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BNS Special: Lithuanian farmers offered 80% of EU average payments in 2027

BC, Vilnius, 15.05.2018.Print version
Under the European Commission's proposal, direct payments to Lithuanian farmers would reach only 80% of the EU's average level within the next decade, Lithuanian diplomats say, cites LETA/BNS.

Government officials warned during a discussion in Brussels on the EU's new budget that this would mean a lost generation of farmers for Lithuania. 


"Under the current proposal, we will have reached only 80% of the average when the framework ends in 2027," Deputy Foreign Minister Albinas Zananavicius told BNS on Monday evening. "We said that it was too little too late. A whole generation of farmers will be lost, because in 2027 it will be 23 years since our accession to the EU," he said by phone from Brussels.


According to the official, these are preliminary estimates by Lithuanian officials based on "the best available information". The Commission is to present its exact proposal in early June.  Payments to Lithuanian farmers last year accounted for 60% of the EU average. 

 

Zananavicius on Monday represented Lithuania in a discussion on the new EU multiannual financial framework for 2021 to 2027. It was the first meeting of EU ministers after the Commission unveiled its proposal on May 2. 


As would be expected, net contributors to the EU budget want it to be reduced and net recipients want it to be increased, the vice-minister said.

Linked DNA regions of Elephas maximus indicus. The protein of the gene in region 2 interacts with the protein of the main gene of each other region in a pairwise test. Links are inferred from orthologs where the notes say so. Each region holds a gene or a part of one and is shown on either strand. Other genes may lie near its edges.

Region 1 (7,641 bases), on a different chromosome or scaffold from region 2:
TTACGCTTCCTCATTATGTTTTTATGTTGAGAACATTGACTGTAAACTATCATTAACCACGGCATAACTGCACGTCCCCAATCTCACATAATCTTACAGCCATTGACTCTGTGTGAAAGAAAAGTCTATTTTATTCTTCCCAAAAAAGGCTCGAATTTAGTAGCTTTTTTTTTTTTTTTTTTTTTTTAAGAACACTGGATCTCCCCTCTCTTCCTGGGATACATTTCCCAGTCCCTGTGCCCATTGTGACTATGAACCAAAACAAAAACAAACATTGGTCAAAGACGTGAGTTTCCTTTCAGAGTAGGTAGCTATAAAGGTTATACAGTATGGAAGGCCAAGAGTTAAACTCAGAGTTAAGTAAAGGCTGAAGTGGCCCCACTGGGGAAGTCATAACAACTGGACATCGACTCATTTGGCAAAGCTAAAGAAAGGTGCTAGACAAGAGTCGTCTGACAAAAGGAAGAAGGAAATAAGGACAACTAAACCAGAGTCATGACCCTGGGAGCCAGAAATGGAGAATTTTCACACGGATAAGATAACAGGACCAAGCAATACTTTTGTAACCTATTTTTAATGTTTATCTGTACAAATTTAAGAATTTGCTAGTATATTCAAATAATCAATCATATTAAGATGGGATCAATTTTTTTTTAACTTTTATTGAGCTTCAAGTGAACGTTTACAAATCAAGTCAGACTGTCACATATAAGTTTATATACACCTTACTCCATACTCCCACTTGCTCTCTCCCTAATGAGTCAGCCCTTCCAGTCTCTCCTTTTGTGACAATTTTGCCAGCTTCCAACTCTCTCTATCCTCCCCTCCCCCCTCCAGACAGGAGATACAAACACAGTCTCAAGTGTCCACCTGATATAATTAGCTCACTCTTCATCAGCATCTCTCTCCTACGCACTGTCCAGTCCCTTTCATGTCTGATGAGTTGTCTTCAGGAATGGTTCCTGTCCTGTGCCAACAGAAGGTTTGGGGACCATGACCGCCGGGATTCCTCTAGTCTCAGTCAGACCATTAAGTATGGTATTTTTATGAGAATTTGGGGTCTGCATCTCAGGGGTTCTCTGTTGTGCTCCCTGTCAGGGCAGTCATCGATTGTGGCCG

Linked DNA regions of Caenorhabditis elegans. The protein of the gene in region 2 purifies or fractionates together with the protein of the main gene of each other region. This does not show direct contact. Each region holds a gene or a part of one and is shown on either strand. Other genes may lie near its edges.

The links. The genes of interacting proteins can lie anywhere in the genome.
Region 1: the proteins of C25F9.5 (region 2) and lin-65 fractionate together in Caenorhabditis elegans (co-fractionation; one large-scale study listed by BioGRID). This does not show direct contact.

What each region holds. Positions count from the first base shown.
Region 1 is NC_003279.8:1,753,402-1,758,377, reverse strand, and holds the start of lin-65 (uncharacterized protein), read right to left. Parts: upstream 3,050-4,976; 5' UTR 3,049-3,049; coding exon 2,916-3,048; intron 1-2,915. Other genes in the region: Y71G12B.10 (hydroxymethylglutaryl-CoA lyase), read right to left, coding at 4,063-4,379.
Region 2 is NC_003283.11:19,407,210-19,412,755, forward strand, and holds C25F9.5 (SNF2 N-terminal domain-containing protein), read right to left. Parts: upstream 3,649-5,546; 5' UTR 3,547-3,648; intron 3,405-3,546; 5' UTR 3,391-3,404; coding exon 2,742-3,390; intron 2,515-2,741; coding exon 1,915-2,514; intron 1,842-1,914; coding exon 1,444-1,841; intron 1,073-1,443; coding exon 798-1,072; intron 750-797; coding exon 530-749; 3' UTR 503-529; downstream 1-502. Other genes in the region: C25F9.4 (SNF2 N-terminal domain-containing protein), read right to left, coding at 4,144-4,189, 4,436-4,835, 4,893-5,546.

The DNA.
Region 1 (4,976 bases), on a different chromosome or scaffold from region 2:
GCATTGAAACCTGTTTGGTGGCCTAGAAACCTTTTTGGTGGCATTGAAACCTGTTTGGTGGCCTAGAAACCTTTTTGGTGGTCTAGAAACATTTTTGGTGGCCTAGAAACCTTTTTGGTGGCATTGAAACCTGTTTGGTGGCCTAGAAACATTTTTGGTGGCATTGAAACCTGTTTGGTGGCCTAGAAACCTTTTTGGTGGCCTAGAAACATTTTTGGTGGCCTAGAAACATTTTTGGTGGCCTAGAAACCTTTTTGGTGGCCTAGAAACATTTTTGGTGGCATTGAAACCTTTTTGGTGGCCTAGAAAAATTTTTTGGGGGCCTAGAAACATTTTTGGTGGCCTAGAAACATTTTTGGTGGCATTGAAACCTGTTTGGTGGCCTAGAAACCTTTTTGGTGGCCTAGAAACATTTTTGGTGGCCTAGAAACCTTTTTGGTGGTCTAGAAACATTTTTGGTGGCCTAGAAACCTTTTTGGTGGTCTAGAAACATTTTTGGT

Lithuania calls for minimizing cuts in funding for the Cohesion Policy, which supports poorer EU regions.


Zananavicius says that Lithuania seeks that support should be phased out, rather than stopped abruptly. "It's important that we don't have such a situation where (...) all the funding stops abruptly in 2021. This can not only bring the region's economic growth to a halt, but it can also lead to a recession," the diplomat said. "It's very important that the funding doesn't stop very abruptly. A transitional period is needed," he added. 


The new budget is set to decrease due to Britain's withdrawal from the EU. Allocations to cohesion and agriculture will be also cut to make room for financing new priorities, such as migration and security.  


In the new budget, Lithuania seeks to secure the highest possible funding for the Ignalina Nuclear Power Plant decommissioning, the Rail Baltica project and the synchronization of its power grid with the Western European system. 


Prime Minister Saulius Skvernelis will travel to Brussels next week to present Lithuania's position to the European Commission's top officials.






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